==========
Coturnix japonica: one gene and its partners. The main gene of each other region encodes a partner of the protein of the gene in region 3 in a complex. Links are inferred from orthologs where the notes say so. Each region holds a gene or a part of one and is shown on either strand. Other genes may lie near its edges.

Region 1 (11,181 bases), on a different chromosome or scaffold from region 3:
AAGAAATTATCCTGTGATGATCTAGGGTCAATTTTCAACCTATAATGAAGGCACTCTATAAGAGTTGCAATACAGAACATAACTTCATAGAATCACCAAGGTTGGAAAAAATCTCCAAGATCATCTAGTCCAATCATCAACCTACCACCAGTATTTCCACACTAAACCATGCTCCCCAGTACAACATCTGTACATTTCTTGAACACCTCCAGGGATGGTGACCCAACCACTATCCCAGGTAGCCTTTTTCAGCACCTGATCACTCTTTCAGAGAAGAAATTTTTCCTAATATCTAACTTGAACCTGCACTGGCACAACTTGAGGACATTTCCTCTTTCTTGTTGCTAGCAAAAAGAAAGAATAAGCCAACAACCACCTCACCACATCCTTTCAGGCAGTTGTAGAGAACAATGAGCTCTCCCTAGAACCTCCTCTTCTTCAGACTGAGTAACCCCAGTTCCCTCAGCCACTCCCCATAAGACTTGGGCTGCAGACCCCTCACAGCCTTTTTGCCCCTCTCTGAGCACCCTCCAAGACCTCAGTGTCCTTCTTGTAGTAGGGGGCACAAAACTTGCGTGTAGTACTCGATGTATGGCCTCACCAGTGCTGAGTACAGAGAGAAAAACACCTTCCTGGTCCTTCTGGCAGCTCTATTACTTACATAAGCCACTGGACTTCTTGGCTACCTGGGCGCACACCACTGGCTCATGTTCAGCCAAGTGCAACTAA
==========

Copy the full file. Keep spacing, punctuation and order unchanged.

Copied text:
Coturnix japonica: one gene and its partners. The main gene of each other region encodes a partner of the protein of the gene in region 3 in a complex. Links are inferred from orthologs where the notes say so. Each region holds a gene or a part of one and is shown on either strand. Other genes may lie near its edges.

Region 1 (11,181 bases), on a different chromosome or scaffold from region 3:
AAGAAATTATCCTGTGATGATCTAGGGTCAATTTTCAACCTATAATGAAGGCACTCTATAAGAGTTGCAATACAGAACATAACTTCATAGAATCACCAAGGTTGGAAAAAATCTCCAAGATCATCTAGTCCAATCATCAACCTACCACCAGTATTTCCACACTAAACCATGCTCCCCAGTACAACATCTGTACATTTCTTGAACACCTCCAGGGATGGTGACCCAACCACTATCCCAGGTAGCCTTTTTCAGCACCTGATCACTCTTTCAGAGAAGAAATTTTTCCTAATATCTAACTTGAACCTGCACTGGCACAACTTGAGGACATTTCCTCTTTCTTGTTGCTAGCAAAAAGAAAGAATAAGCCAACAACCACCTCACCACATCCTTTCAGGCAGTTGTAGAGAACAATGAGCTCTCCCTAGAACCTCCTCTTCTTCAGACTGAGTAACCCCAGTTCCCTCAGCCACTCCCCATAAGACTTGGGCTGCAGACCCCTCACAGCCTTTTTGCCCCTCTCTGAGCACCCTCCAAGACCTCAGTGTCCTTCTTGTAGTAGGGGGCACAAAACTTGCGTGTAGTACTCGATGTATGGCCTCACCAGTGCTGAGTACAGAGAGAAAAACACCTTCCTGGTCCTTCTGGCAGCTCTATTACTTACATAAGCCACTGGACTTCTTGGCTACCTGGGCGCACACCACTGGCTCATGTTCAGCCAAGTGCAACTAA